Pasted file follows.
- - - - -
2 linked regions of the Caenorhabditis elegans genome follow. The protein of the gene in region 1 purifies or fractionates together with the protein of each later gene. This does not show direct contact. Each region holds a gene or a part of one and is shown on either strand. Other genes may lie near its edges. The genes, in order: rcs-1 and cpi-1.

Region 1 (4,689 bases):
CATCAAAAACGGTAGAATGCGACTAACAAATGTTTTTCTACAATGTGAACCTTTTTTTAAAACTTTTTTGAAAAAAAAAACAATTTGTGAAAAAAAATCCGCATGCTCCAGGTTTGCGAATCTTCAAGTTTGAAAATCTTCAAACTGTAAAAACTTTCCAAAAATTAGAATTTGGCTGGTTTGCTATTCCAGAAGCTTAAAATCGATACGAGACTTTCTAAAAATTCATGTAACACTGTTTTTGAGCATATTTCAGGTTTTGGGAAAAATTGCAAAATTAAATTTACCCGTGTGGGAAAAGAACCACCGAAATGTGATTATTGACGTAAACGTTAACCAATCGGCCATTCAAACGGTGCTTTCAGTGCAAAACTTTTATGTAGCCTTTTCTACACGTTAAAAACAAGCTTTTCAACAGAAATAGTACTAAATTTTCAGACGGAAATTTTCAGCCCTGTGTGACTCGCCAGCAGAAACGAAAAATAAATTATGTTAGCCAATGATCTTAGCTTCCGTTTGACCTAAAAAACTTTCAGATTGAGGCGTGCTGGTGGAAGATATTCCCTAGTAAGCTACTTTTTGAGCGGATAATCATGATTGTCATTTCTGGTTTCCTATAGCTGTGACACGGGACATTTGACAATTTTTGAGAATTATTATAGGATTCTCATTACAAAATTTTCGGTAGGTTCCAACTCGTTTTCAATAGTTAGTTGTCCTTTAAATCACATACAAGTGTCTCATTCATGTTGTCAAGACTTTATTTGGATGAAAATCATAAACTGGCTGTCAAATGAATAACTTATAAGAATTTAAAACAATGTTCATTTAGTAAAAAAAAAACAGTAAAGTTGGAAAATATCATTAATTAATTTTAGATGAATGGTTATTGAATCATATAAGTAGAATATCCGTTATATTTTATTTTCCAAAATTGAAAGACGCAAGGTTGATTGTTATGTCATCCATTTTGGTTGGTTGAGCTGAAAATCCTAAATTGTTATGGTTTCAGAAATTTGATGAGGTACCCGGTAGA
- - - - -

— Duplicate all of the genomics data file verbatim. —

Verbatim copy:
2 linked regions of the Caenorhabditis elegans genome follow. The protein of the gene in region 1 purifies or fractionates together with the protein of each later gene. This does not show direct contact. Each region holds a gene or a part of one and is shown on either strand. Other genes may lie near its edges. The genes, in order: rcs-1 and cpi-1.

Region 1 (4,689 bases):
CATCAAAAACGGTAGAATGCGACTAACAAATGTTTTTCTACAATGTGAACCTTTTTTTAAAACTTTTTTGAAAAAAAAAACAATTTGTGAAAAAAAATCCGCATGCTCCAGGTTTGCGAATCTTCAAGTTTGAAAATCTTCAAACTGTAAAAACTTTCCAAAAATTAGAATTTGGCTGGTTTGCTATTCCAGAAGCTTAAAATCGATACGAGACTTTCTAAAAATTCATGTAACACTGTTTTTGAGCATATTTCAGGTTTTGGGAAAAATTGCAAAATTAAATTTACCCGTGTGGGAAAAGAACCACCGAAATGTGATTATTGACGTAAACGTTAACCAATCGGCCATTCAAACGGTGCTTTCAGTGCAAAACTTTTATGTAGCCTTTTCTACACGTTAAAAACAAGCTTTTCAACAGAAATAGTACTAAATTTTCAGACGGAAATTTTCAGCCCTGTGTGACTCGCCAGCAGAAACGAAAAATAAATTATGTTAGCCAATGATCTTAGCTTCCGTTTGACCTAAAAAACTTTCAGATTGAGGCGTGCTGGTGGAAGATATTCCCTAGTAAGCTACTTTTTGAGCGGATAATCATGATTGTCATTTCTGGTTTCCTATAGCTGTGACACGGGACATTTGACAATTTTTGAGAATTATTATAGGATTCTCATTACAAAATTTTCGGTAGGTTCCAACTCGTTTTCAATAGTTAGTTGTCCTTTAAATCACATACAAGTGTCTCATTCATGTTGTCAAGACTTTATTTGGATGAAAATCATAAACTGGCTGTCAAATGAATAACTTATAAGAATTTAAAACAATGTTCATTTAGTAAAAAAAAAACAGTAAAGTTGGAAAATATCATTAATTAATTTTAGATGAATGGTTATTGAATCATATAAGTAGAATATCCGTTATATTTTATTTTCCAAAATTGAAAGACGCAAGGTTGATTGTTATGTCATCCATTTTGGTTGGTTGAGCTGAAAATCCTAAATTGTTATGGTTTCAGAAATTTGATGAGGTACCCGGTAGA